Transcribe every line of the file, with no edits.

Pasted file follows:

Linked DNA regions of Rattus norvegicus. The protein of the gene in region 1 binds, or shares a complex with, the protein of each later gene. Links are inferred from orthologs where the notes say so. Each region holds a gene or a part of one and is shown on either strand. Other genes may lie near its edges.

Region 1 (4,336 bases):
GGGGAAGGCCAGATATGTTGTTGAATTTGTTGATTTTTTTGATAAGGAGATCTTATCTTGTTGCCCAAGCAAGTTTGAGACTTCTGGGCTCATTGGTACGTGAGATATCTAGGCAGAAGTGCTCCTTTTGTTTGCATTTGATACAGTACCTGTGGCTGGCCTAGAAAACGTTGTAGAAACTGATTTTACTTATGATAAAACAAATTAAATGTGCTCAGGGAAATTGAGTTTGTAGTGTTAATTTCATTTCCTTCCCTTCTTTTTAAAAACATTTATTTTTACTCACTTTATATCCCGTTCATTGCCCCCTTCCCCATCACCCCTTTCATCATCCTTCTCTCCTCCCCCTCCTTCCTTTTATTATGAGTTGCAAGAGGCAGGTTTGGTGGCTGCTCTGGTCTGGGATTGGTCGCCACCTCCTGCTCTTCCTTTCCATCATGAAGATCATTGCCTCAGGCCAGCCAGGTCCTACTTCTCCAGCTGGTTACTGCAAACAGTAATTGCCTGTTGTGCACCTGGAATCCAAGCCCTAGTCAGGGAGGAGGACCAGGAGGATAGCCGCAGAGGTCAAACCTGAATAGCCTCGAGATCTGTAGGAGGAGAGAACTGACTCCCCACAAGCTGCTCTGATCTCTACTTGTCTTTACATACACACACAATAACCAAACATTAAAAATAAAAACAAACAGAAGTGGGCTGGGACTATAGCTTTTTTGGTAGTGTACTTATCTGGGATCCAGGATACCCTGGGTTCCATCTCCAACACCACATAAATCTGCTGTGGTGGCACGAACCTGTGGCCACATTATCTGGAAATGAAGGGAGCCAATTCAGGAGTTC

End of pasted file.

Linked DNA regions of Rattus norvegicus. The protein of the gene in region 1 binds, or shares a complex with, the protein of each later gene. Links are inferred from orthologs where the notes say so. Each region holds a gene or a part of one and is shown on either strand. Other genes may lie near its edges.

Region 1 (4,336 bases):
GGGGAAGGCCAGATATGTTGTTGAATTTGTTGATTTTTTTGATAAGGAGATCTTATCTTGTTGCCCAAGCAAGTTTGAGACTTCTGGGCTCATTGGTACGTGAGATATCTAGGCAGAAGTGCTCCTTTTGTTTGCATTTGATACAGTACCTGTGGCTGGCCTAGAAAACGTTGTAGAAACTGATTTTACTTATGATAAAACAAATTAAATGTGCTCAGGGAAATTGAGTTTGTAGTGTTAATTTCATTTCCTTCCCTTCTTTTTAAAAACATTTATTTTTACTCACTTTATATCCCGTTCATTGCCCCCTTCCCCATCACCCCTTTCATCATCCTTCTCTCCTCCCCCTCCTTCCTTTTATTATGAGTTGCAAGAGGCAGGTTTGGTGGCTGCTCTGGTCTGGGATTGGTCGCCACCTCCTGCTCTTCCTTTCCATCATGAAGATCATTGCCTCAGGCCAGCCAGGTCCTACTTCTCCAGCTGGTTACTGCAAACAGTAATTGCCTGTTGTGCACCTGGAATCCAAGCCCTAGTCAGGGAGGAGGACCAGGAGGATAGCCGCAGAGGTCAAACCTGAATAGCCTCGAGATCTGTAGGAGGAGAGAACTGACTCCCCACAAGCTGCTCTGATCTCTACTTGTCTTTACATACACACACAATAACCAAACATTAAAAATAAAAACAAACAGAAGTGGGCTGGGACTATAGCTTTTTTGGTAGTGTACTTATCTGGGATCCAGGATACCCTGGGTTCCATCTCCAACACCACATAAATCTGCTGTGGTGGCACGAACCTGTGGCCACATTATCTGGAAATGAAGGGAGCCAATTCAGGAGTTC